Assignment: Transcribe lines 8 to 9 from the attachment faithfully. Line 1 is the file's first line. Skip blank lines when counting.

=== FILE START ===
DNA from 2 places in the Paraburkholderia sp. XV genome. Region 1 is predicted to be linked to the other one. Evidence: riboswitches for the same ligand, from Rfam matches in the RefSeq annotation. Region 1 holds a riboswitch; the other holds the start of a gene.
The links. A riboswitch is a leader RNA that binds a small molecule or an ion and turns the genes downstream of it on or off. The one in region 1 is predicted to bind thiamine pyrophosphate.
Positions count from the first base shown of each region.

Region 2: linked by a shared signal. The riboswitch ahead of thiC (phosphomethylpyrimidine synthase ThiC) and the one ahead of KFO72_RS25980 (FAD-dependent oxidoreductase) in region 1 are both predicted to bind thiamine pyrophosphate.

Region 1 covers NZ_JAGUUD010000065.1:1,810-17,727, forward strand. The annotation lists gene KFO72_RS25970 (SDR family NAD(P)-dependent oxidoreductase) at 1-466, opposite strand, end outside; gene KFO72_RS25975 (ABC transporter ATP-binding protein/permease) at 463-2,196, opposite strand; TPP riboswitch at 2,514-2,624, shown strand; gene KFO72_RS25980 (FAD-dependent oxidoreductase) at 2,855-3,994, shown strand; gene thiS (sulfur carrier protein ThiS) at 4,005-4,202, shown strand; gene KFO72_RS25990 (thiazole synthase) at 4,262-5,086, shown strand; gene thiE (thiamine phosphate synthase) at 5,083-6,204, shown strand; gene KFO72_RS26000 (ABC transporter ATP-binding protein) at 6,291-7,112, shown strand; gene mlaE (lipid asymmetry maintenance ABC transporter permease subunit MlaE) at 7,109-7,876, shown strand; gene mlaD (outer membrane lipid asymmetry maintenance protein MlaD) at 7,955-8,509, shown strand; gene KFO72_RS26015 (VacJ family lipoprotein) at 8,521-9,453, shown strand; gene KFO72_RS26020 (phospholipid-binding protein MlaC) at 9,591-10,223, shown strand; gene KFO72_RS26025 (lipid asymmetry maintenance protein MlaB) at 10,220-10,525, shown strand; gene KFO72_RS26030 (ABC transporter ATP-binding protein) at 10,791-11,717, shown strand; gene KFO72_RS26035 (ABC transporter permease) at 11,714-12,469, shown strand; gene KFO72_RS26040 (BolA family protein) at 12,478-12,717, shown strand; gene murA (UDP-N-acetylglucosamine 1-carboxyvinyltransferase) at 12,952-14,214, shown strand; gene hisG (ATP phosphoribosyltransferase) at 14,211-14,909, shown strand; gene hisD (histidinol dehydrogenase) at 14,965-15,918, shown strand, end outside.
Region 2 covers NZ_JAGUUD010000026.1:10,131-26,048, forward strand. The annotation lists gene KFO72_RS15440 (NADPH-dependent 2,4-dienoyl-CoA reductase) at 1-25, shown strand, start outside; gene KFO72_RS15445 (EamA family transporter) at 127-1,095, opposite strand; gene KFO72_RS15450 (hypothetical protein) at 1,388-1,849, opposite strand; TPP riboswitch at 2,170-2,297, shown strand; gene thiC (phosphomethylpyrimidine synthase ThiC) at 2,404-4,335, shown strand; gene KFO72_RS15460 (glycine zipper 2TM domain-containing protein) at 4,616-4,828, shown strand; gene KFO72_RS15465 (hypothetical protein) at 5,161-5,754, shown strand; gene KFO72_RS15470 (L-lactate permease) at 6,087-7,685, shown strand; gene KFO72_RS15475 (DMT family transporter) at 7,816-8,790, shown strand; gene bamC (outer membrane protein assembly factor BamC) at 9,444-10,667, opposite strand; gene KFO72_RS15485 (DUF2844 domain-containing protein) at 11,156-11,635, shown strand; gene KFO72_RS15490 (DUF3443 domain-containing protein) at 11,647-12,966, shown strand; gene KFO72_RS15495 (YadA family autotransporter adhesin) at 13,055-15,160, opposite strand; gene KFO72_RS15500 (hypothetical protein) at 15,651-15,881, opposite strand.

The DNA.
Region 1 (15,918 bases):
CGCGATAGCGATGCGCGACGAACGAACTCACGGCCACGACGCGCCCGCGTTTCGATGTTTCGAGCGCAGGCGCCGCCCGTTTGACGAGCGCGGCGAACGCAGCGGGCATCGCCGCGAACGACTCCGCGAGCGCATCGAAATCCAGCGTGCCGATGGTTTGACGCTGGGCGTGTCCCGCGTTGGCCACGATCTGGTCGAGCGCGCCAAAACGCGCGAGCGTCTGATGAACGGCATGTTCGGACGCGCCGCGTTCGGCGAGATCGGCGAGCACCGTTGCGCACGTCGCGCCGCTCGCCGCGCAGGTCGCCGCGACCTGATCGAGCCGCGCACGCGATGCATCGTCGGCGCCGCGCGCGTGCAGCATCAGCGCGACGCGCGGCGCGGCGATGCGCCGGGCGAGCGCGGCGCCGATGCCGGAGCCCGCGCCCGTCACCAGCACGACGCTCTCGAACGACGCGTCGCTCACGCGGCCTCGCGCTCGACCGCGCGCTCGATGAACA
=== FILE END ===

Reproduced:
Region 1 (15,918 bases):
CGCGATAGCGATGCGCGACGAACGAACTCACGGCCACGACGCGCCCGCGTTTCGATGTTTCGAGCGCAGGCGCCGCCCGTTTGACGAGCGCGGCGAACGCAGCGGGCATCGCCGCGAACGACTCCGCGAGCGCATCGAAATCCAGCGTGCCGATGGTTTGACGCTGGGCGTGTCCCGCGTTGGCCACGATCTGGTCGAGCGCGCCAAAACGCGCGAGCGTCTGATGAACGGCATGTTCGGACGCGCCGCGTTCGGCGAGATCGGCGAGCACCGTTGCGCACGTCGCGCCGCTCGCCGCGCAGGTCGCCGCGACCTGATCGAGCCGCGCACGCGATGCATCGTCGGCGCCGCGCGCGTGCAGCATCAGCGCGACGCGCGGCGCGGCGATGCGCCGGGCGAGCGCGGCGCCGATGCCGGAGCCCGCGCCCGTCACCAGCACGACGCTCTCGAACGACGCGTCGCTCACGCGGCCTCGCGCTCGACCGCGCGCTCGATGAACA